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Armenian Education

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(Armenian High Schools)
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*[http://www.mesrobian.com/ Armenian Catholic Mesrobian High School & Technical College] (Bourj Hammoud, Lebanon)
 
*[http://www.mesrobian.com/ Armenian Catholic Mesrobian High School & Technical College] (Bourj Hammoud, Lebanon)
 
*[http://www.armenianmesrobian.com Armenian Mesrobian Elementary & High School] (Pico Rivera, CA)
 
*[http://www.armenianmesrobian.com Armenian Mesrobian Elementary & High School] (Pico Rivera, CA)
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*Century High School (Santa Monica, CA)
 
*[http://www.ferrahian.com Holy Martyrs Armenian Elementary and Ferrahian High School] (Encino, CA)
 
*[http://www.ferrahian.com Holy Martyrs Armenian Elementary and Ferrahian High School] (Encino, CA)
 
*[[Rose and Alex Pilibos Armenian School]] (Hollywood, CA)
 
*[[Rose and Alex Pilibos Armenian School]] (Hollywood, CA)

Revision as of 06:52, 26 April 2007

Contents

Armenian Elementary Schools

Armenian Middle Schools

Armenian High Schools

Armenian Colleges and Universities

Armenian Studies Programs

Schools in Armenia

Special Needs Schools in Armenia

The Gavar Special School is the only school in the Gegharkunik Region which is working to aid the mentally and physically handicapped children of the region. The school is currently involved in a large capital campaign to help improve its facilities. Please view the website for more information.

Education in Armenia

In the first years of independence, Armenia made uneven progress in establishing systems to meet its national requirements in social services. Education, held in particular esteem in Armenian culture, changed fastest of the social services, while health and welfare services attempted to maintain the basic state-planned structure of the Soviet era.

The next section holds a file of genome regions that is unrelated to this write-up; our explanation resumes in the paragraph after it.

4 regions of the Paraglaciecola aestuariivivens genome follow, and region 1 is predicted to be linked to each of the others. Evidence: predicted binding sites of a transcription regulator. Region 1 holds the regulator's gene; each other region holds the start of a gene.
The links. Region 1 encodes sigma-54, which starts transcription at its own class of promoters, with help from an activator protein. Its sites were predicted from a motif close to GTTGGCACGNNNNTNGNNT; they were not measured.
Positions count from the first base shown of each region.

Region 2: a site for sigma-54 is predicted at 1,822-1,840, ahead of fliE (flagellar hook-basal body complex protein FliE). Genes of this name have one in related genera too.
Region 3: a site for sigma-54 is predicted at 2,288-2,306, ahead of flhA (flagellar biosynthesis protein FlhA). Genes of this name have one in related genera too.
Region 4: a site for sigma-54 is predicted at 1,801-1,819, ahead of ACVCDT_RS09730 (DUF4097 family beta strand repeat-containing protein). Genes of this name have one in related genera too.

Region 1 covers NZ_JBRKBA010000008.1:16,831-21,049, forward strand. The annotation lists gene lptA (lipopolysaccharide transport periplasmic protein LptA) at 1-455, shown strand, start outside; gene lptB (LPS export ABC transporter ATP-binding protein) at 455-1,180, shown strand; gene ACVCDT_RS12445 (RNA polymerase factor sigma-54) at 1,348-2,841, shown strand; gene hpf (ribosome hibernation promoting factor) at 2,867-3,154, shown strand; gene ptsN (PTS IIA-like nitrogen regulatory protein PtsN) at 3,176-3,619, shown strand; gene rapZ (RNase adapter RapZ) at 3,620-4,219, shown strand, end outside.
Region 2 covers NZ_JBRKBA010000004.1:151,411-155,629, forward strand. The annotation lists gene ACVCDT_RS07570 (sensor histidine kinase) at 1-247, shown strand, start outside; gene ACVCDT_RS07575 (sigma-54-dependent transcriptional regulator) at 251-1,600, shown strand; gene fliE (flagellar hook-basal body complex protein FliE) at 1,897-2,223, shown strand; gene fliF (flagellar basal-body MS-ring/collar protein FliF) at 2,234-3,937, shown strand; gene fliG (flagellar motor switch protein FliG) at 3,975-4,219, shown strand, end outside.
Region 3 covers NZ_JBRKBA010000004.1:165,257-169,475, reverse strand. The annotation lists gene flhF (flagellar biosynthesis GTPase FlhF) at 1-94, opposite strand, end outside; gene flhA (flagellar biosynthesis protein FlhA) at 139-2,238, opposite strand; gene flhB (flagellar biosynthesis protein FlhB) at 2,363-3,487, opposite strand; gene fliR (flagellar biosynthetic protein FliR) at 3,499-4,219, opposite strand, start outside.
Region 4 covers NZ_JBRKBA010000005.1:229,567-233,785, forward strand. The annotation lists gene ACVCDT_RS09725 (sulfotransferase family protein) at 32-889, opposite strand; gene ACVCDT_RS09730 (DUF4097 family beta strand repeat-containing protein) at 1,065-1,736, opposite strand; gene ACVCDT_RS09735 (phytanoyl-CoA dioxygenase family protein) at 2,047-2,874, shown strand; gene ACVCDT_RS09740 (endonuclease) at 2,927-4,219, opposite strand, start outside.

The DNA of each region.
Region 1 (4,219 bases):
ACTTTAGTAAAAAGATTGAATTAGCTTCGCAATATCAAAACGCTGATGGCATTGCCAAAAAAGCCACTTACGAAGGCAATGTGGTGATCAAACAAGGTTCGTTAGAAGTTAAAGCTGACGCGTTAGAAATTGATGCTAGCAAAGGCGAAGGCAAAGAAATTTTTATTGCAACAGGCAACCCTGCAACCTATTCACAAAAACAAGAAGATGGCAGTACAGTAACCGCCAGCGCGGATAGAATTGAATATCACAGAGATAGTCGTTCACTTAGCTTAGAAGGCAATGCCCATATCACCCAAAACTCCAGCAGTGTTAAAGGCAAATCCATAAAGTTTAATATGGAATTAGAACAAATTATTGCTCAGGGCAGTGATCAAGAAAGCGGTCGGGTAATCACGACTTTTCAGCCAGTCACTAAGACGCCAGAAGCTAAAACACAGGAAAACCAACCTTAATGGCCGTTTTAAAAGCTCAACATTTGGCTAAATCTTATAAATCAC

A literacy rate of 100 percent was reported as early as 1960. In the communist era, Armenian education followed the standard Soviet model of complete state control (from Moscow) of curricula and teaching methods and close integration of education activities with other aspects of society, such as politics, culture, and the economy. As in the Soviet period, primary and secondary school education in Armenia is free, and completion of secondary school is compulsory. In the early 1990s, Armenia made substantial changes to the centralized and regimented Soviet system. Because at least 98 percent of students in higher education were Armenian, curricula began to emphasize Armenian history and culture. Armenian became the dominant language of instruction, and many schools that had taught in Russian closed by the end of 1991. Russian was still widely taught, however, as a second language.

In the 1990-91 school year, the estimated 1,307 primary and secondary schools were attended by 608,800 students. Another seventy specialized secondary institutions had 45,900 students, and 68,400 students were enrolled in a total of ten postsecondary institutions that included universities. In addition, 35 percent of eligible children attended preschools. In the 1988-89 school year, 301 students per 10,000 population were in specialized secondary or higher education, a figure slightly lower than the Soviet average. In 1989 some 58 percent of Armenians over age fifteen had completed their secondary education, and 14 percent had a higher education. In 1992 Armenia's largest institution of higher learning, Erevan State University, had eighteen departments, including ones for social sciences, sciences, and law. Its faculty numbered about 1,300 teachers and its student population about 10,000 students. The Erevan Architecture and Civil Engineering Institute was founded in 1989. Eight other institutions of higher learning, all located in Erevan, teach agriculture, fine arts and theater, economics, music, applied science and technology, medicine, pedagogy and foreign languages, and veterinary medicine.




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